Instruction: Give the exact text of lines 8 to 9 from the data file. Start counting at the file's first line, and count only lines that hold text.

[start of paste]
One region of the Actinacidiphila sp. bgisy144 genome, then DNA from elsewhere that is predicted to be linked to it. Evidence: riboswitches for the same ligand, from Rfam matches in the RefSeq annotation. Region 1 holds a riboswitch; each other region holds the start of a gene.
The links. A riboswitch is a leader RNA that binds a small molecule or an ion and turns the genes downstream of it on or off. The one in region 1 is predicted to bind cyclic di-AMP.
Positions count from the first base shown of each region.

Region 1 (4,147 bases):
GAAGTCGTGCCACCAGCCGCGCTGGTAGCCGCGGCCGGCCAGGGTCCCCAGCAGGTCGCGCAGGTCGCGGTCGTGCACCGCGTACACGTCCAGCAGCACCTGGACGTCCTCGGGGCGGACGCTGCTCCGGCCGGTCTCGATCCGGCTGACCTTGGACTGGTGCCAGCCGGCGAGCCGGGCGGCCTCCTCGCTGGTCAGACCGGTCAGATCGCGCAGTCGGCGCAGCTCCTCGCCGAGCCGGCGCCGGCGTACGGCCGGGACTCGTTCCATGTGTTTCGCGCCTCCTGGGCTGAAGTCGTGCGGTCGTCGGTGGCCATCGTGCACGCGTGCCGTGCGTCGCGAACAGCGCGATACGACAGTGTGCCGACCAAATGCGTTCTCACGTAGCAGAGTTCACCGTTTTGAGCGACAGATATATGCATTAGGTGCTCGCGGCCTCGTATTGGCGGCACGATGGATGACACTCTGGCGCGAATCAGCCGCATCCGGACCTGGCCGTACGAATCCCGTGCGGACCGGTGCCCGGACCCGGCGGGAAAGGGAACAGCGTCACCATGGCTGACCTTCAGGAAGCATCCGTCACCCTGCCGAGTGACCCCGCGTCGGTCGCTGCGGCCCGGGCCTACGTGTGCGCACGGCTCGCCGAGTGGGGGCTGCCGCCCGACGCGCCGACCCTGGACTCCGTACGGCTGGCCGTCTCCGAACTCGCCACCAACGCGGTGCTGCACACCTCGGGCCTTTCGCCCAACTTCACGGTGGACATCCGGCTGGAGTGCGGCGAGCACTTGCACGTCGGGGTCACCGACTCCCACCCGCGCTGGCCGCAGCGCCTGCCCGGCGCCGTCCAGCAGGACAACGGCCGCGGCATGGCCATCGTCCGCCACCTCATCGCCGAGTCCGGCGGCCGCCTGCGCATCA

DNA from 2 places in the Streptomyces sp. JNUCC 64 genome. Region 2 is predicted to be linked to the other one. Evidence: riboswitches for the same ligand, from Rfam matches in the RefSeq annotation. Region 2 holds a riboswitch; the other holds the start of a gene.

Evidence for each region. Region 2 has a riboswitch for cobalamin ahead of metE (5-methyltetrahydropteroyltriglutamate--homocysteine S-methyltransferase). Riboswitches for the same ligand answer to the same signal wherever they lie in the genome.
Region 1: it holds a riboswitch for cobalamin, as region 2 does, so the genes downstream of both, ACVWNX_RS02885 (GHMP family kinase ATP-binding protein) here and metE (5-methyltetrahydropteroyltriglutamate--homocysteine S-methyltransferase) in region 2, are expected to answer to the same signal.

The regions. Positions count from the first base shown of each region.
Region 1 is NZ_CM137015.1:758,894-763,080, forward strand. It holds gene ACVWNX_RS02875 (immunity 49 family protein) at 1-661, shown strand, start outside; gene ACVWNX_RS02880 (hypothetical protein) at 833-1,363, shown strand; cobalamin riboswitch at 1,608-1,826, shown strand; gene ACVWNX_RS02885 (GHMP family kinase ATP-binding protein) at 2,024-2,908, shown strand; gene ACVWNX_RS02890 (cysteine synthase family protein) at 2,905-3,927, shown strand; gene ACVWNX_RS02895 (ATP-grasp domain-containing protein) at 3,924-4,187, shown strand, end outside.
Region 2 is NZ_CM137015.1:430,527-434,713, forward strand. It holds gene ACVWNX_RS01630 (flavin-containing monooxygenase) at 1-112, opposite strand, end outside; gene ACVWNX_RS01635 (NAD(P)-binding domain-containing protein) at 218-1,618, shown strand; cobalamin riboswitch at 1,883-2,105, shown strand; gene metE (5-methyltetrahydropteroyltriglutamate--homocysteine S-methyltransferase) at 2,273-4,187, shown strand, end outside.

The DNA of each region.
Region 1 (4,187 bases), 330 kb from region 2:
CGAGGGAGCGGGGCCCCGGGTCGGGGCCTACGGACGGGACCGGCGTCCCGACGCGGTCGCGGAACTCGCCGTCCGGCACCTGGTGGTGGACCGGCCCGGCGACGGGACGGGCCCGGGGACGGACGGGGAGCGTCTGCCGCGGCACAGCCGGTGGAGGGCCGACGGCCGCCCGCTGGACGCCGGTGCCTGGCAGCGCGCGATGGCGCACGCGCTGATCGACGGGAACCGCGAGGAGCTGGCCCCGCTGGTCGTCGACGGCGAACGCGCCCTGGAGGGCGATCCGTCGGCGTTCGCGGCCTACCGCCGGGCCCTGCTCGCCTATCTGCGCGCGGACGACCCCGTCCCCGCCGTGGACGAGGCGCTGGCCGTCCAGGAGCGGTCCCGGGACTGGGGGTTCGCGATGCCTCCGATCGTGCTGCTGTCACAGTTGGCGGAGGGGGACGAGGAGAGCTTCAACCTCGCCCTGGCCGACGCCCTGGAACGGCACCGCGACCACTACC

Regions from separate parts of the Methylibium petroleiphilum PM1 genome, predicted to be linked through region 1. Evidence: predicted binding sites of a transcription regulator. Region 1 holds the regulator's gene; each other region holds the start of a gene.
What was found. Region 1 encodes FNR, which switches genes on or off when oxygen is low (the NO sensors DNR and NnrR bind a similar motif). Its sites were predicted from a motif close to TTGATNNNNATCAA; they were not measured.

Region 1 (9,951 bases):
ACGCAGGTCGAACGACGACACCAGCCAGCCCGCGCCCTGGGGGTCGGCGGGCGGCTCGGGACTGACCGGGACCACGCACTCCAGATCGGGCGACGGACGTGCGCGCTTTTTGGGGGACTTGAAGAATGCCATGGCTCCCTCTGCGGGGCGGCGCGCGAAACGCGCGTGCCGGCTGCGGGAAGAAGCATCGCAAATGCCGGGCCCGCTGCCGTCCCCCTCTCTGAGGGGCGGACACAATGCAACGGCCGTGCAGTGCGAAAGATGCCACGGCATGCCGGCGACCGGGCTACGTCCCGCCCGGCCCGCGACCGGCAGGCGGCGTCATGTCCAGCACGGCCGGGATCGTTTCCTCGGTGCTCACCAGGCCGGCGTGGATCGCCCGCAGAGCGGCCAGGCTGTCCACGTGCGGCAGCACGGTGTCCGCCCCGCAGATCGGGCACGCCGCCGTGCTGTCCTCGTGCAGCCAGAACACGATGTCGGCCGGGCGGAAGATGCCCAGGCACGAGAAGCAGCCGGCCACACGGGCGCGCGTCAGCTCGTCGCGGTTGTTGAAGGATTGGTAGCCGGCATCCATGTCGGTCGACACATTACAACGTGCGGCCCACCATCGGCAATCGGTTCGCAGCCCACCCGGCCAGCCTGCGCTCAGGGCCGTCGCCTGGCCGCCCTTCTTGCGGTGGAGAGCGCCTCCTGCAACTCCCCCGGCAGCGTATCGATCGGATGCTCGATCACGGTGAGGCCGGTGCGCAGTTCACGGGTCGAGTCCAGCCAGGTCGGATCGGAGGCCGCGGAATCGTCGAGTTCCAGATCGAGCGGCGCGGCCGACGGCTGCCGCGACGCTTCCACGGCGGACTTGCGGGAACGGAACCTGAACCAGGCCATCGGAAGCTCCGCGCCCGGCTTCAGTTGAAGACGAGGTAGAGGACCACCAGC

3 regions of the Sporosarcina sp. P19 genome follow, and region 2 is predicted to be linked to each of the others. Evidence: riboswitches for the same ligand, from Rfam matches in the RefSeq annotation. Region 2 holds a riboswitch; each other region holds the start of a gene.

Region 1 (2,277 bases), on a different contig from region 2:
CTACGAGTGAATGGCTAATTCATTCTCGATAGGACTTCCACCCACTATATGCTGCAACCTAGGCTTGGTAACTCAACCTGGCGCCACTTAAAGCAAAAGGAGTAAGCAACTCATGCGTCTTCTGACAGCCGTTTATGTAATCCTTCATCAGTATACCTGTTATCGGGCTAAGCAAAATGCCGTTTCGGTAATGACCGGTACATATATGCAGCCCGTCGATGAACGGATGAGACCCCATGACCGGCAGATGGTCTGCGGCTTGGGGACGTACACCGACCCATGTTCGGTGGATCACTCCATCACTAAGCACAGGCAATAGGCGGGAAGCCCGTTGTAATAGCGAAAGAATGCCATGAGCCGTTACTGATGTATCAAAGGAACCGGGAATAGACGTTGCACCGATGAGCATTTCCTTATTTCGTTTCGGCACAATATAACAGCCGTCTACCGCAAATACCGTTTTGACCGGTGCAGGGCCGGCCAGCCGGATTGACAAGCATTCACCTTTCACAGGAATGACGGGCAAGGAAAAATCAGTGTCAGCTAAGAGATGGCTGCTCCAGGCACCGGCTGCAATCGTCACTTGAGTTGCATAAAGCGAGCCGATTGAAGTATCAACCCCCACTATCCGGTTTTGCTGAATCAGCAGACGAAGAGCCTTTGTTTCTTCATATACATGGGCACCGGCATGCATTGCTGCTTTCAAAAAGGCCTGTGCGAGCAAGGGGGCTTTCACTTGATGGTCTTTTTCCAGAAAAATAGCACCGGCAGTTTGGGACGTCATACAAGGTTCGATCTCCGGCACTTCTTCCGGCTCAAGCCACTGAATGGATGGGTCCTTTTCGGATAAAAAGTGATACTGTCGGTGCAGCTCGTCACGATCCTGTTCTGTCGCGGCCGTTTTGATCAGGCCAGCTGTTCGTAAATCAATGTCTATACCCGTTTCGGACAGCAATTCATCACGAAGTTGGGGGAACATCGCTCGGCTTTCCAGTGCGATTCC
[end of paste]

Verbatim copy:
Region 1: it holds a riboswitch for cobalamin, as region 2 does, so the genes downstream of both, ACVWNX_RS02885 (GHMP family kinase ATP-binding protein) here and metE (5-methyltetrahydropteroyltriglutamate--homocysteine S-methyltransferase) in region 2, are expected to answer to the same signal.

The regions. Positions count from the first base shown of each region.